Oranges Are Not the Only Fruit is a coming-of-age story that follows a young Northern girl named Jeanette. Adopted and raised in a religious family, Jeanette believes she is destined to become a missionary. As Jeanette reaches her teenage years, she finds herself falling in love with another girl, and her strict Pentecostal church responds with vehemence.
I had some trepidation about this novel, having read Winterson’s Written on the Body and really not enjoyed it. However, everyone I knew swore that Oranges Are Not the Only Fruit was a must-read, and I must say that I liked it a lot more than my first experience of Winterson’s writing. Jeanette was sweet and witty, and the beginning of the book is written with a childlike innocence that really attaches you to her. I especially enjoyed the fairy tale vignettes that are dotted throughout the narrative. Though I enjoyed it a lot more than Written on the Body, I still found there was something missing for me, and I didn’t feel myself fully invested in the story or the characters.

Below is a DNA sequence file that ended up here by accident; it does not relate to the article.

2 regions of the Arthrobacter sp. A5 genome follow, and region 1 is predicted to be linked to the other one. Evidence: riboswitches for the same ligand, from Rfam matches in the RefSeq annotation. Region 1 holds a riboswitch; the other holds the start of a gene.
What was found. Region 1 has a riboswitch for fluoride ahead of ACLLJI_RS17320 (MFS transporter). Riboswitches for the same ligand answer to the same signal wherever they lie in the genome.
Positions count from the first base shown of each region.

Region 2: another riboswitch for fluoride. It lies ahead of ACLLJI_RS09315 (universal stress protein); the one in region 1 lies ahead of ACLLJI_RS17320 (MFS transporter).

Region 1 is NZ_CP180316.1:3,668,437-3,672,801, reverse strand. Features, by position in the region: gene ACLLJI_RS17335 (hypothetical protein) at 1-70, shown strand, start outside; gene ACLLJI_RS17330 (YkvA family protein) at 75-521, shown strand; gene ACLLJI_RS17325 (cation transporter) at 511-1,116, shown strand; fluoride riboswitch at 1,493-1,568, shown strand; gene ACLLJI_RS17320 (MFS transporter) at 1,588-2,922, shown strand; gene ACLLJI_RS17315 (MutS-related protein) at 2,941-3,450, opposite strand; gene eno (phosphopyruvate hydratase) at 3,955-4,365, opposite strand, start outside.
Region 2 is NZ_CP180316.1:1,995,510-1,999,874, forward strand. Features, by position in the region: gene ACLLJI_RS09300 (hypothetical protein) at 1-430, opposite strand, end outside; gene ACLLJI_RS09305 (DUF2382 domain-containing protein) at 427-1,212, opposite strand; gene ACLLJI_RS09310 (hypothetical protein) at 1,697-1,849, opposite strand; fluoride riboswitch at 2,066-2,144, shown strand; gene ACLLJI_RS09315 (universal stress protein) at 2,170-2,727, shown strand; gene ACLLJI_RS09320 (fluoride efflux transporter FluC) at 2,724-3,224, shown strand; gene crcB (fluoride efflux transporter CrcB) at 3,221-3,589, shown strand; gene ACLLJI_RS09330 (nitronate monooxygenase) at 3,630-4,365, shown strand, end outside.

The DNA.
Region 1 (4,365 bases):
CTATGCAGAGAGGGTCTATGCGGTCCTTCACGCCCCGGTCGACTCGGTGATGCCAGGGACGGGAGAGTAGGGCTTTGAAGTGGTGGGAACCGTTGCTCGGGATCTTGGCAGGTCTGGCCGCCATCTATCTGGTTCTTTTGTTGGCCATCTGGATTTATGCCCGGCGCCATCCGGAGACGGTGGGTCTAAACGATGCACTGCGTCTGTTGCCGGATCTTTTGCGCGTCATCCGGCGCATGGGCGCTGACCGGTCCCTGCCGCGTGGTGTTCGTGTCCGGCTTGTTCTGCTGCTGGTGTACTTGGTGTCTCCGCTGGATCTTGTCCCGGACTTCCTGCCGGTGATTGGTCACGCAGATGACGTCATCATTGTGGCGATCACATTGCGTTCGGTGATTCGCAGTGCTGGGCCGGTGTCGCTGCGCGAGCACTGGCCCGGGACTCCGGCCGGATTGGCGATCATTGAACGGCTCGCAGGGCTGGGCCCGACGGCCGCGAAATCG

Rating: 3 / 5 stars